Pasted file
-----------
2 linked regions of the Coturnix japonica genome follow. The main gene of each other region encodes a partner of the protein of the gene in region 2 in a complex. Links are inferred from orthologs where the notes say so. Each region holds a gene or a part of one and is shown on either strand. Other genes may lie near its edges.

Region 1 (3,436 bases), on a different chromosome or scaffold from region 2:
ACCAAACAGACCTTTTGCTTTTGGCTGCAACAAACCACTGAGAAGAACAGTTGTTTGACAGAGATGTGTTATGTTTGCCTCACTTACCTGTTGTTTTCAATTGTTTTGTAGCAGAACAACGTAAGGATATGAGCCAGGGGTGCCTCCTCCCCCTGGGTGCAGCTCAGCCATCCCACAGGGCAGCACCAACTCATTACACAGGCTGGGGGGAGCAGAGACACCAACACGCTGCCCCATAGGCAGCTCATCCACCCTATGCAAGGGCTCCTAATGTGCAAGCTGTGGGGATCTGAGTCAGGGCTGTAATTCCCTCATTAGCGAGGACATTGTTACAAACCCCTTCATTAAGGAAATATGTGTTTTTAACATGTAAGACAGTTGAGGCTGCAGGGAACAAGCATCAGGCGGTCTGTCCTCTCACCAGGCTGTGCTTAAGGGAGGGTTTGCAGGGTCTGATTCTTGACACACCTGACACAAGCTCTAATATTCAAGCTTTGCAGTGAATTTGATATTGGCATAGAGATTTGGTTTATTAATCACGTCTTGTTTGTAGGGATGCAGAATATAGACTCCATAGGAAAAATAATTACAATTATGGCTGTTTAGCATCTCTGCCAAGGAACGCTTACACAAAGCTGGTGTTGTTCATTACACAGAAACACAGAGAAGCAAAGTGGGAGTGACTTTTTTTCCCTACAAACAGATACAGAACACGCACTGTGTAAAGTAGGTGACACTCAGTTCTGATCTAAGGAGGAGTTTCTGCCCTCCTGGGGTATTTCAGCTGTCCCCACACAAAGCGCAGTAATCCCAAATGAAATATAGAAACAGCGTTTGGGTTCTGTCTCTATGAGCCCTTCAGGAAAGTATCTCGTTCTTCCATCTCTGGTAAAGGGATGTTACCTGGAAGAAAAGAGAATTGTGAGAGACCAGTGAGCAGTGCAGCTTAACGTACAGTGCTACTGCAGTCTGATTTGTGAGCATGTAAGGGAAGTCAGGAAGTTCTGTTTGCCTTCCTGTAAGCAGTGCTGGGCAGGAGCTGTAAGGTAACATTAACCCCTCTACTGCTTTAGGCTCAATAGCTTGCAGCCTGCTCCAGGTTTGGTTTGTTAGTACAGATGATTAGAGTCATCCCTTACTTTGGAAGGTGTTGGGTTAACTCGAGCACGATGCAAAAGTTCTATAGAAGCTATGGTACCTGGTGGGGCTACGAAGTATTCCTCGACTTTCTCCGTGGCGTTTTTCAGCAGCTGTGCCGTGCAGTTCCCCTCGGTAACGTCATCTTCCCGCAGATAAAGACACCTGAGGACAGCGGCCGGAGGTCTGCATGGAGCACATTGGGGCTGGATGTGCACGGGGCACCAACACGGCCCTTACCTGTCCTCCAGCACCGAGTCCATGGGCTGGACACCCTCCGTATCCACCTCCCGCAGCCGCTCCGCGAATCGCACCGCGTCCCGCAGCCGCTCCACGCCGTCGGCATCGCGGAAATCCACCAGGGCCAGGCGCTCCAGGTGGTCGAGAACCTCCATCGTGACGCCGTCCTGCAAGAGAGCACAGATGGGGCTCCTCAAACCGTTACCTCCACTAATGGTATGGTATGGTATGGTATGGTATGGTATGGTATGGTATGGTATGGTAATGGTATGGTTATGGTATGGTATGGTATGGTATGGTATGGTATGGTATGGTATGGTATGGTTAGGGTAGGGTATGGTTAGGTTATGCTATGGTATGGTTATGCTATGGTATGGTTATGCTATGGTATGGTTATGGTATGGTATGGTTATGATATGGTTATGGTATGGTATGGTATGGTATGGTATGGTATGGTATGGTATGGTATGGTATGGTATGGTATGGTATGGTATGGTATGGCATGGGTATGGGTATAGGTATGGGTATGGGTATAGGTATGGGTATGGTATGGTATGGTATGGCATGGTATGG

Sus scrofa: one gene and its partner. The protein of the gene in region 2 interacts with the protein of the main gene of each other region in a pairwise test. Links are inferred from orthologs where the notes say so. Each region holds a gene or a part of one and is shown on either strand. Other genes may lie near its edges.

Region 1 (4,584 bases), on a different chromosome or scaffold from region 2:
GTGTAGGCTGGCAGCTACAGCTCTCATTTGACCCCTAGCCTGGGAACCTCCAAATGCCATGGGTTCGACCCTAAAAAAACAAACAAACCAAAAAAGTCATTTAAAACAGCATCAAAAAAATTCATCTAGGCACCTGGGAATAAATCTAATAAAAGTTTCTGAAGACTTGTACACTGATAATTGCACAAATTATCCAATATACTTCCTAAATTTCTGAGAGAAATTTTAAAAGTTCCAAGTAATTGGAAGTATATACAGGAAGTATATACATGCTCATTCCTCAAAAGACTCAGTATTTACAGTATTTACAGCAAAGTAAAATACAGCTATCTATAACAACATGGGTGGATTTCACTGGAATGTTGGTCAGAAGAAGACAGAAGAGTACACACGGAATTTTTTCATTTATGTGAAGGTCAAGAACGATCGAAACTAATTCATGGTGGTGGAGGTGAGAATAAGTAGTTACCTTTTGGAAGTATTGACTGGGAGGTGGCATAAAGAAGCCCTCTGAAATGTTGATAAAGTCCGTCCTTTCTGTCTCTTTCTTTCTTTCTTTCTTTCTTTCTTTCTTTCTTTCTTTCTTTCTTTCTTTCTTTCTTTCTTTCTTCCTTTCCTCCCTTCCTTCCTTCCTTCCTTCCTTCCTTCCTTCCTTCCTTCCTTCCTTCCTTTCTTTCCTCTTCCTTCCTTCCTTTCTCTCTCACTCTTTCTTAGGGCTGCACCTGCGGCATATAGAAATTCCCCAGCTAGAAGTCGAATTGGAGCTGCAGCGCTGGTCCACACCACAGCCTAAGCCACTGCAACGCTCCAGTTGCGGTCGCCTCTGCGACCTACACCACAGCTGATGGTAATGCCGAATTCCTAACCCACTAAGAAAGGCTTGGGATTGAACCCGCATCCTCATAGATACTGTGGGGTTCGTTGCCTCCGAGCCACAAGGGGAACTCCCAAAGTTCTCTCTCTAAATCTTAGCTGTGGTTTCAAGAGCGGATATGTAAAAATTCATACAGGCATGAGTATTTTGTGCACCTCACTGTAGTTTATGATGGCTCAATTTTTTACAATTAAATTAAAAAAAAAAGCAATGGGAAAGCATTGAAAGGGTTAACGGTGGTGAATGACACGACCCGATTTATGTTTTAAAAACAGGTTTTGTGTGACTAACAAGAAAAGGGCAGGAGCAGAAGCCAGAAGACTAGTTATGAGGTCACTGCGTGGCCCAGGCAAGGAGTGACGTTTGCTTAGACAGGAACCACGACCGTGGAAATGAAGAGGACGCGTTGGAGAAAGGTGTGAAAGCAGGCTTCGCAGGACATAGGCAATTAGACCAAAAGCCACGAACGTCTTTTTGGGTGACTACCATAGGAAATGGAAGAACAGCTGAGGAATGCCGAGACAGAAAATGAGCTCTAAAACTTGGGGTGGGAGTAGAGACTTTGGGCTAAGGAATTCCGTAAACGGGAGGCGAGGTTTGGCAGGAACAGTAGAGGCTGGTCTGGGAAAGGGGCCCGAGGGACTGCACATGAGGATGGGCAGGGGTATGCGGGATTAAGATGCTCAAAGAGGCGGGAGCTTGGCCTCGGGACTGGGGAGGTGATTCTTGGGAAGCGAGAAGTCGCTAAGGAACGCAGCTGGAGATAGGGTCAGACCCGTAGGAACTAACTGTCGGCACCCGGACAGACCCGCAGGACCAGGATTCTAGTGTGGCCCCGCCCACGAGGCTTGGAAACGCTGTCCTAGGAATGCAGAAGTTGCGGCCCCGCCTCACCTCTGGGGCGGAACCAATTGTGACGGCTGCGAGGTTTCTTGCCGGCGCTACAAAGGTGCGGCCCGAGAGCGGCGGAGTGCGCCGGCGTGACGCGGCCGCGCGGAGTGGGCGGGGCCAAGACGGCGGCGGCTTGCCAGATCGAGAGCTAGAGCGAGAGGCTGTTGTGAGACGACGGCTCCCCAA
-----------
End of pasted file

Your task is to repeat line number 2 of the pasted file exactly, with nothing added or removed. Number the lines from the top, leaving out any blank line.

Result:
Region 1 (3,436 bases), on a different chromosome or scaffold from region 2: